I'm interested in the interplay between the Hamiltonian cycles of graphs and the compact surfaces they embed in. I was doing some reading on the Lovász conjecture for Cayley graphs, I started noticing a pattern when drawing the Hamiltonian cycles once the graphs have been embedded in a compact surface, for which I don't have a counter-example, so I figured I'd ask here if such a connection has been studied.
We have a finite group $G$ together with a presentation $\langle g_1,g_2,\dots,g_n \vert R\rangle$, and a cyclic orientation on the generatorss. This orientation gives $\Gamma(G)$, the undirected Cayley graph of $G$, the structure of a ribbon graph, and therefore it gives an embedding of $\Gamma(G)$ on a compact oriented surface $S$.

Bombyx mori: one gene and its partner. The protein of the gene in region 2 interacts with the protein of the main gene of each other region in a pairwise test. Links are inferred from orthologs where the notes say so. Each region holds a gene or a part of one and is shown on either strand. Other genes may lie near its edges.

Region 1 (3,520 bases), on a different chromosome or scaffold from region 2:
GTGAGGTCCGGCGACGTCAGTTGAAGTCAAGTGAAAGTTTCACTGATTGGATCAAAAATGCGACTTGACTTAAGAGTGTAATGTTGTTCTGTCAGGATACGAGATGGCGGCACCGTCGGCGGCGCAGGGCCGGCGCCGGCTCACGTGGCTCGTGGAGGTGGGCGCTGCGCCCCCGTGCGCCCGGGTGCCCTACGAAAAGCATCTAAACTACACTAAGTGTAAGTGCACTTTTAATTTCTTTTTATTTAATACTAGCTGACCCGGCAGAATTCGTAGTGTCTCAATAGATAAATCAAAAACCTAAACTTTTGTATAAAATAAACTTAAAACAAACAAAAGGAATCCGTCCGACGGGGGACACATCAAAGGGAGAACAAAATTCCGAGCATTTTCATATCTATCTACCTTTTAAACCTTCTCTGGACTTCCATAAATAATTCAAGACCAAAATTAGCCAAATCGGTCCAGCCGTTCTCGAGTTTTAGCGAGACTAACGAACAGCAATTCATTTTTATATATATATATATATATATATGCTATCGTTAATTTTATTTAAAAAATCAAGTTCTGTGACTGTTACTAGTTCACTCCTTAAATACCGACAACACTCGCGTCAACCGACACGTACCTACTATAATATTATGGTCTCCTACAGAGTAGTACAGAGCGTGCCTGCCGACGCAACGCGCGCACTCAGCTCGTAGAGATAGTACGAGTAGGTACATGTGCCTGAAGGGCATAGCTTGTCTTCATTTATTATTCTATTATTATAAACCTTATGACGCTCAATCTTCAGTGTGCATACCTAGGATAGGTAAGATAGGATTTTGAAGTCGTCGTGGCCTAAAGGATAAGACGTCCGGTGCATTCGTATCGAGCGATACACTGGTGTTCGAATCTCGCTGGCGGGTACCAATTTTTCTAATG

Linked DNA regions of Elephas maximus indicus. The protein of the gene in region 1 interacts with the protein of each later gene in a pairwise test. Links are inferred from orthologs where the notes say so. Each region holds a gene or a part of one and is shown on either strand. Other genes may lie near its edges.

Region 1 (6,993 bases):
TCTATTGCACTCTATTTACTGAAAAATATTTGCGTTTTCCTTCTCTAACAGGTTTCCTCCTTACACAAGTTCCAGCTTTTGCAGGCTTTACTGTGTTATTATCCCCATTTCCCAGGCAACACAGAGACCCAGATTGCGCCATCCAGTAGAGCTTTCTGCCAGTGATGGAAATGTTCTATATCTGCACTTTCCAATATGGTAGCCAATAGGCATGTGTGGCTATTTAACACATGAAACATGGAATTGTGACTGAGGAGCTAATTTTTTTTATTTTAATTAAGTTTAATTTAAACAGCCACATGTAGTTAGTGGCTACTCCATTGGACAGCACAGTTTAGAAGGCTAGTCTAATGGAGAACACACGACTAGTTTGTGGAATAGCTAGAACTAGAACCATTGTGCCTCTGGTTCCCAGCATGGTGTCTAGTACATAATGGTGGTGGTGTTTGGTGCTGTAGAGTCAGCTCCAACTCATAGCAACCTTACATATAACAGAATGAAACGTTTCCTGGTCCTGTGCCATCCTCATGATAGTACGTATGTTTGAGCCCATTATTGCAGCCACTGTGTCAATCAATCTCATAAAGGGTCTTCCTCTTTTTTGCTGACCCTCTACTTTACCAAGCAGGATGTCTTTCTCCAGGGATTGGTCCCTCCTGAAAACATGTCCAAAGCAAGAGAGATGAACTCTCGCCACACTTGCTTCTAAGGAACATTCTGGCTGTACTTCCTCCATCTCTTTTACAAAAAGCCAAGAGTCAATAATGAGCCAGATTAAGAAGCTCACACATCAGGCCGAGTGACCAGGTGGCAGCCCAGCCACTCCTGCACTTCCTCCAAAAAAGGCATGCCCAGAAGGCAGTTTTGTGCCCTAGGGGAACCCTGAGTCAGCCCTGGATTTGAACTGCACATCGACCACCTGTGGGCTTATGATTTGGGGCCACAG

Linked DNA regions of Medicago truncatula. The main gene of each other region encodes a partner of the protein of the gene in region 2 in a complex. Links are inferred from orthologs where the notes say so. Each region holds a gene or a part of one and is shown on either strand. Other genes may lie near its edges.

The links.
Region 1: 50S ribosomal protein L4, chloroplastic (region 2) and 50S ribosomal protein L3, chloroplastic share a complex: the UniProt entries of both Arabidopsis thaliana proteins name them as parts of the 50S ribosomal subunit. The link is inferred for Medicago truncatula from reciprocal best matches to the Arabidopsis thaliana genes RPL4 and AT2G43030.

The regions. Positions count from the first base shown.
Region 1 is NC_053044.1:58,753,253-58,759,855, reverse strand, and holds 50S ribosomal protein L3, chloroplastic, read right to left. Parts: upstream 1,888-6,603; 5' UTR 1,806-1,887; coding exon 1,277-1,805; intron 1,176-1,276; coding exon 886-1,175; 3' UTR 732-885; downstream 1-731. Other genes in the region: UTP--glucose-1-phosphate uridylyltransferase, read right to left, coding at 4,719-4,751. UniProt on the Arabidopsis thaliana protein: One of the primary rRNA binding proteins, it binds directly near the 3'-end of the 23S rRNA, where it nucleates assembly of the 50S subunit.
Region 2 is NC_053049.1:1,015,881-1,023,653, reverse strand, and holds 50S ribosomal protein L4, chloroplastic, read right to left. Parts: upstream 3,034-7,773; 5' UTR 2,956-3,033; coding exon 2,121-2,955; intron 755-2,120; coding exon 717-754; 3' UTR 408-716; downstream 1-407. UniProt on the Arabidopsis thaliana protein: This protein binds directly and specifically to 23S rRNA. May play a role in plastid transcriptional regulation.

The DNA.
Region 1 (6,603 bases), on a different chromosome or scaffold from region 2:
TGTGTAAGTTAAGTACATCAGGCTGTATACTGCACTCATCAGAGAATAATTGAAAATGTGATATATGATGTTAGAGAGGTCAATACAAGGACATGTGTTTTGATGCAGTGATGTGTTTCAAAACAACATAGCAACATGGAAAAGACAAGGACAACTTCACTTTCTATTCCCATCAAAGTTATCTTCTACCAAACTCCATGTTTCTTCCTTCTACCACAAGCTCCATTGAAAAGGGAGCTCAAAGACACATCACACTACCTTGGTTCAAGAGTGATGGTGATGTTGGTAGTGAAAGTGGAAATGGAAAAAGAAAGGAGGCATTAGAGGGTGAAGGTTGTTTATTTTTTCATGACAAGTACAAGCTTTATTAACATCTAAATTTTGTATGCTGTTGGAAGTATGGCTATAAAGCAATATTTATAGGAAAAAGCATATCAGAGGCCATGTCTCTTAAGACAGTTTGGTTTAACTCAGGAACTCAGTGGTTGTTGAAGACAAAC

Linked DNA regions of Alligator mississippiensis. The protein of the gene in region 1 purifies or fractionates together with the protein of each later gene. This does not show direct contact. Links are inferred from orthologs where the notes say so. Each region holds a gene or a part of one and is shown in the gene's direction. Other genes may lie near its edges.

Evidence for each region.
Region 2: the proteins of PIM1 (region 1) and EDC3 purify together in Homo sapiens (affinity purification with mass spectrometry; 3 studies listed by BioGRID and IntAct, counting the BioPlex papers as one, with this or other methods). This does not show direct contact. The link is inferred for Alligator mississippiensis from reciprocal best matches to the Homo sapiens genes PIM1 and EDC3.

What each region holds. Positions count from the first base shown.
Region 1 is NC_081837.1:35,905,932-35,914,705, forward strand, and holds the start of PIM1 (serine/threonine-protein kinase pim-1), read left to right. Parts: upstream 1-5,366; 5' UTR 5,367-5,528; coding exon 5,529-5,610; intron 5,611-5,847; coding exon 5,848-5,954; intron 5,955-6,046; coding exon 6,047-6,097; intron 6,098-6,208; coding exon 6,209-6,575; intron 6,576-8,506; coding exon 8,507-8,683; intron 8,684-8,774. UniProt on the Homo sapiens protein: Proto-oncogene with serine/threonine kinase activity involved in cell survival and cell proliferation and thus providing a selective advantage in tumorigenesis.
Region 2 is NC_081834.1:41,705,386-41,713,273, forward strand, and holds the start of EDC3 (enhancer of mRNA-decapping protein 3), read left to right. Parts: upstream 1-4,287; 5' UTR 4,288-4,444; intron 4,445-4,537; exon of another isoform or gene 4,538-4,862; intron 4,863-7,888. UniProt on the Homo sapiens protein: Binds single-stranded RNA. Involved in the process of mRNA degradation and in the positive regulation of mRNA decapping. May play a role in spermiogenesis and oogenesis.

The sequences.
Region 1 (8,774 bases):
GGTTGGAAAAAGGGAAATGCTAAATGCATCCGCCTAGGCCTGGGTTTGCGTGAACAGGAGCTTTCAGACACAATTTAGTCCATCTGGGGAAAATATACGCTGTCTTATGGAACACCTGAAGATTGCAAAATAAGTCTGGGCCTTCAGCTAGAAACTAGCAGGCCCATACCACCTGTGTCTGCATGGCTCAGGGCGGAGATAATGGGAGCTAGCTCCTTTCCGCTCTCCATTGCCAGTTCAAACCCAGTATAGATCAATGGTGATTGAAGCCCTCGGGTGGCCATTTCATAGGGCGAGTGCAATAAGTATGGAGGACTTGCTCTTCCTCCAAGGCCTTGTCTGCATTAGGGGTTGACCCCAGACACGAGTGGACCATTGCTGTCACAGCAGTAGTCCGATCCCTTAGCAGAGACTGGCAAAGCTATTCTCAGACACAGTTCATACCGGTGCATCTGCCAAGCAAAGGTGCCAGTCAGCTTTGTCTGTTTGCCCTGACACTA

It is conjectured that every $\Gamma (G)$ is Hamiltonian. When looking at some small examples I noticed that all homotopy classes of Hamiltonian cycles of $\Gamma (G)$, as elements of $\pi_1(S)$ have the same length. Is there an example of a group $G$ so that $\Gamma(G)$ has two Hamiltonian cycles which correspond to homotopy classes of different length in $\pi_1(S)$?
Moreover is it true that most Hamiltonian cycles will have high length in $\pi_1(S)$? This should be morally true, according to the heuristic that when a graph is Hamiltonian then it has exponentially many Hamiltonian cycles. Have such ideas been considered before, and are there non-trivial theorems of this flavor?